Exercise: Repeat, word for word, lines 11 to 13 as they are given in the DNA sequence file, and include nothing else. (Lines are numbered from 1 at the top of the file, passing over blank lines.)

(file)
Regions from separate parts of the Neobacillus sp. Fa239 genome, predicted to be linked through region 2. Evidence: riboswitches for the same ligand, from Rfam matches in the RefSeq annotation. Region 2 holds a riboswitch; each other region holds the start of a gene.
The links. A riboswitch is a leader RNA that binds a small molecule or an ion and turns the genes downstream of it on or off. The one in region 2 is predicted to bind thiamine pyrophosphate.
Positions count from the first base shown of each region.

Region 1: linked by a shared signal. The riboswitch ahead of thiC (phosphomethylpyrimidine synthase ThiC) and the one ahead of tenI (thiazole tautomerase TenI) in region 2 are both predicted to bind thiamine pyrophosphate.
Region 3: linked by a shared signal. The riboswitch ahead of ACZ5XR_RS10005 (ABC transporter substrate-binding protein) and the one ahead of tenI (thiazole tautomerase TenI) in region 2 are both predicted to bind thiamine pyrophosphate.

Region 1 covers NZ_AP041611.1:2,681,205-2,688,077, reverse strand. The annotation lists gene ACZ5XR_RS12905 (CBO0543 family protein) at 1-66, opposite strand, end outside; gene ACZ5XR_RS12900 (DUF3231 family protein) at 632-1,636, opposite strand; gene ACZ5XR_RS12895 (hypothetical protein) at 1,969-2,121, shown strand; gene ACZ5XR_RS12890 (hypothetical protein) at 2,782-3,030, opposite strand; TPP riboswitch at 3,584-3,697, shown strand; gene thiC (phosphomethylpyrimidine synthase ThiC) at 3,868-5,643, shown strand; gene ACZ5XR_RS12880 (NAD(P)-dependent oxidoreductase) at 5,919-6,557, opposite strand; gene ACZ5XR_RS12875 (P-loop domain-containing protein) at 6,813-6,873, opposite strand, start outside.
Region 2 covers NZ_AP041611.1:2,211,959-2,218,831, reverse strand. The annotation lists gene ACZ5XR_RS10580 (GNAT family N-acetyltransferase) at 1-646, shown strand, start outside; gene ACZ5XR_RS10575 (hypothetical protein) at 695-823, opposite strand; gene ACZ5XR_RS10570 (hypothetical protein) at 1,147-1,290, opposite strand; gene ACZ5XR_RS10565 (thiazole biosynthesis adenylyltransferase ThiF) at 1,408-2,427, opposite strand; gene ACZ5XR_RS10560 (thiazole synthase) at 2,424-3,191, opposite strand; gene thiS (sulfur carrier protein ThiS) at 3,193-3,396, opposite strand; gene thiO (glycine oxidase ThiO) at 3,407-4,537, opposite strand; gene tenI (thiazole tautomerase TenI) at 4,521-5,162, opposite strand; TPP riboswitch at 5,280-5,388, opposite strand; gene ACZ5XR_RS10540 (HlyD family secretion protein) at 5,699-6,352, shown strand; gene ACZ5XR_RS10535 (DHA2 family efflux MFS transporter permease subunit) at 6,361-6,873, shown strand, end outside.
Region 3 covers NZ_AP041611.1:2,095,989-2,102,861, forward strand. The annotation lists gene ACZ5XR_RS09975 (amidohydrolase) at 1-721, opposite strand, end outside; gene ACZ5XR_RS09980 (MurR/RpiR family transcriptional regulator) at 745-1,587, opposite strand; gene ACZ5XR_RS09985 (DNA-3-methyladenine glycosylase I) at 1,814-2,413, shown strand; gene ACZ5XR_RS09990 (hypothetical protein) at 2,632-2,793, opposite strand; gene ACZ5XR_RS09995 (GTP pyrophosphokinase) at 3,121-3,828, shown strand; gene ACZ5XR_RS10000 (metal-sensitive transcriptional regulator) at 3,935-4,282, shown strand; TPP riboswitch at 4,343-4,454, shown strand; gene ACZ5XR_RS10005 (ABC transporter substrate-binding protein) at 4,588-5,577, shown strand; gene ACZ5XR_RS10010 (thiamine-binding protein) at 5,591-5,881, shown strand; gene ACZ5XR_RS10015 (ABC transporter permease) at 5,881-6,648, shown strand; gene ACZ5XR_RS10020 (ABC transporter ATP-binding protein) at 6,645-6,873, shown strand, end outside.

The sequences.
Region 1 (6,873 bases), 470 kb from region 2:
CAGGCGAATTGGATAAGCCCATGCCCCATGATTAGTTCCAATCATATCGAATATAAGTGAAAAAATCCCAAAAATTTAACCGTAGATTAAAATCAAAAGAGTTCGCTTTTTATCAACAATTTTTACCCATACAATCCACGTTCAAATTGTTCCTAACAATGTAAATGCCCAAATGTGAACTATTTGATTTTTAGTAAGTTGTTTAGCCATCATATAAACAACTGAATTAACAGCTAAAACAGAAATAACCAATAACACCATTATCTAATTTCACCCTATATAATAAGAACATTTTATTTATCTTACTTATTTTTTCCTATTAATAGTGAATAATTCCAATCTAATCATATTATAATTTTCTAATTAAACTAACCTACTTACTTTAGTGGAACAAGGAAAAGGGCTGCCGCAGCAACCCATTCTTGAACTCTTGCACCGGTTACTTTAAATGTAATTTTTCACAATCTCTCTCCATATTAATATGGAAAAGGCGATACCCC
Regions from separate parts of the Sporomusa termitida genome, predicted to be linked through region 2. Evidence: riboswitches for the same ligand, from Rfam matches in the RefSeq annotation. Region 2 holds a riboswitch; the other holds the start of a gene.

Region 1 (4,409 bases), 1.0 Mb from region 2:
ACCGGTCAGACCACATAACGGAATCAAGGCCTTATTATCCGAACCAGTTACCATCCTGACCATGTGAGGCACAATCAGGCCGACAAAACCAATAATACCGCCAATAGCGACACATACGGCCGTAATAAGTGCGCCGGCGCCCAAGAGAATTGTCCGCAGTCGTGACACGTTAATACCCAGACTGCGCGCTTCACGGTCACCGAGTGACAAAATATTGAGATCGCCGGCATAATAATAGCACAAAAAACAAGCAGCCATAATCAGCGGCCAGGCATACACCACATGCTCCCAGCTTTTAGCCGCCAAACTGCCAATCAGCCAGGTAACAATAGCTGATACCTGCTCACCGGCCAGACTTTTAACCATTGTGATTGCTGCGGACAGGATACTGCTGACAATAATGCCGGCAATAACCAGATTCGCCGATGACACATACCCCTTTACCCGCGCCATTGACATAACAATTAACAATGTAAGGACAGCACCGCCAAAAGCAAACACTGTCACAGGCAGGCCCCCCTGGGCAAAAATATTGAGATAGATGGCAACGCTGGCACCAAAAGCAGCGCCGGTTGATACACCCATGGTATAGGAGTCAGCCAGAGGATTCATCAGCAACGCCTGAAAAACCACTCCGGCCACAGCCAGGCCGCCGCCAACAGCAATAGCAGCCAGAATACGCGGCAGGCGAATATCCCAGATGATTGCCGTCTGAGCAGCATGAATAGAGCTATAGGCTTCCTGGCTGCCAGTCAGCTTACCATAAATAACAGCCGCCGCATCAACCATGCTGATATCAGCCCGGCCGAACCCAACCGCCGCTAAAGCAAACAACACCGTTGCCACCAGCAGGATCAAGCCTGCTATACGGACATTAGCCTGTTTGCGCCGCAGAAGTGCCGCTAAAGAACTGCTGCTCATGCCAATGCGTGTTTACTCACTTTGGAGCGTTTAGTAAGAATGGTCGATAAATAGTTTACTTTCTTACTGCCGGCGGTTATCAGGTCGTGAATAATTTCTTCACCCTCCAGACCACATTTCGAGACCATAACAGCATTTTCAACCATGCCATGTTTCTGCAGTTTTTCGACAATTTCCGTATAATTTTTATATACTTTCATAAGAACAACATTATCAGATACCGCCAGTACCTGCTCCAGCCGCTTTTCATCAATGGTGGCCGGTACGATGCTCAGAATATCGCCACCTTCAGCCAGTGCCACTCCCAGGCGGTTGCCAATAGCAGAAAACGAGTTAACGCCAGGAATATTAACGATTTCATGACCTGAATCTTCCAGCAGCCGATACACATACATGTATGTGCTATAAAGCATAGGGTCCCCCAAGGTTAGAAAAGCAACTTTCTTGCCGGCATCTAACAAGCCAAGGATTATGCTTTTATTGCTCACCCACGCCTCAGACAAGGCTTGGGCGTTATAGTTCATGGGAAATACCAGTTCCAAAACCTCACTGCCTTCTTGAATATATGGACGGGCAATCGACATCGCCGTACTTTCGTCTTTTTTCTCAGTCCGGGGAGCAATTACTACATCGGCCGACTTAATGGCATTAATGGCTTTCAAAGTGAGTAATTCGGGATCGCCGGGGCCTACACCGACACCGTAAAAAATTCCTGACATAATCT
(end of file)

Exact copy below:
CAGGCGAATTGGATAAGCCCATGCCCCATGATTAGTTCCAATCATATCGAATATAAGTGAAAAAATCCCAAAAATTTAACCGTAGATTAAAATCAAAAGAGTTCGCTTTTTATCAACAATTTTTACCCATACAATCCACGTTCAAATTGTTCCTAACAATGTAAATGCCCAAATGTGAACTATTTGATTTTTAGTAAGTTGTTTAGCCATCATATAAACAACTGAATTAACAGCTAAAACAGAAATAACCAATAACACCATTATCTAATTTCACCCTATATAATAAGAACATTTTATTTATCTTACTTATTTTTTCCTATTAATAGTGAATAATTCCAATCTAATCATATTATAATTTTCTAATTAAACTAACCTACTTACTTTAGTGGAACAAGGAAAAGGGCTGCCGCAGCAACCCATTCTTGAACTCTTGCACCGGTTACTTTAAATGTAATTTTTCACAATCTCTCTCCATATTAATATGGAAAAGGCGATACCCC
Regions from separate parts of the Sporomusa termitida genome, predicted to be linked through region 2. Evidence: riboswitches for the same ligand, from Rfam matches in the RefSeq annotation. Region 2 holds a riboswitch; the other holds the start of a gene.

Region 1 (4,409 bases), 1.0 Mb from region 2: